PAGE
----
Up here the limit is:
40 clams or 10# of little necks, butters, softs, macoma and cockles.
7 horse clams
and in some places we get a bonus of 24 cockles.
Papers don't have a separate limit here so they fall in the 10# 40 clam limit as far as I know.
What is the best way to tell them apart?
DOH! You're in Washington!!! *chuckle* well... forget what I said about limits, then...
Usually size is the key factor... but when dealing with small gapers, the shell shape and siphon tips are the most important keys.
Fat gapers (Tresus capax
) are round on the side of the shell opposite the hinge and have a nearly 45-degree angle at the hinge. When viewed from the siphon end (posterior), the shells are evenly proportioned. Pacific gapers (Tresus nutalli
) are similar, but have a less rounded shell margin opposite the hinge. The siphons have a leathery skin covering the entire length. The siphon tips (neck tip) of both species often have a horny or leathery flap and often have algae, barnacles, and other saltwater growth on them. The opened siphons have small tentacles surrounding their openings and a blue to red tint within. The maximum size is somewhere around 10 inches in shell length, but most individuals are between 5 and 7 inches.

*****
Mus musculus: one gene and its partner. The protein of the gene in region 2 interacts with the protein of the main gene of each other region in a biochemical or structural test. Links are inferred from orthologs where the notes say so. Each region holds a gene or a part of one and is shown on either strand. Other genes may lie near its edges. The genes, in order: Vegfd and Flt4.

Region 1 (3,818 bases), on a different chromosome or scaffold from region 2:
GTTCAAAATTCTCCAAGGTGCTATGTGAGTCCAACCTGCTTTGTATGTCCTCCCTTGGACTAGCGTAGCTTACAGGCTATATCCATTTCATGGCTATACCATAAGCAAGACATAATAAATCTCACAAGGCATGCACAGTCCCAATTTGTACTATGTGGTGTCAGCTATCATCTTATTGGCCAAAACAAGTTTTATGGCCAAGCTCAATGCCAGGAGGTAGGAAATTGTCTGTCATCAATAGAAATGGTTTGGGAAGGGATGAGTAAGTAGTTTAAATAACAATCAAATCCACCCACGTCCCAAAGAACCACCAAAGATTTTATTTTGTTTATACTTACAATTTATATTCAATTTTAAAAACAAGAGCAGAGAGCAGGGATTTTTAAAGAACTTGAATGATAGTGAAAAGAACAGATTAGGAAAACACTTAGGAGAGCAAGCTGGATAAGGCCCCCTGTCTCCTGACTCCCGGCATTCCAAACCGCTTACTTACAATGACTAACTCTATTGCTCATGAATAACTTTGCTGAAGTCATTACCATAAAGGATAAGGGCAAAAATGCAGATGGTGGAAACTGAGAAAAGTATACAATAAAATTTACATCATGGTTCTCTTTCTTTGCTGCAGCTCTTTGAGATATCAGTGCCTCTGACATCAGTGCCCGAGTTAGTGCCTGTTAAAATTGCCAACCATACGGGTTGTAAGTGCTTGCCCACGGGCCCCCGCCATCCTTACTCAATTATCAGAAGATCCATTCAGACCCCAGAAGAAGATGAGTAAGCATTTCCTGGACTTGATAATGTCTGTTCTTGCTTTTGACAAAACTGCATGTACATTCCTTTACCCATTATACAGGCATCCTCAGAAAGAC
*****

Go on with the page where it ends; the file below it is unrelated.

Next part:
Eastern softshells (Mya arenaria
) are smaller with a more oval profile. When viewed from the posterior, the shells are often unevenly shaped and one is often larger than the other. The siphons have a less leathery skin covering their length and often have a black tip. Rarely do they have any marine growths on them. The maximum size is about inches, but most individuals are between 3 and 5 inches.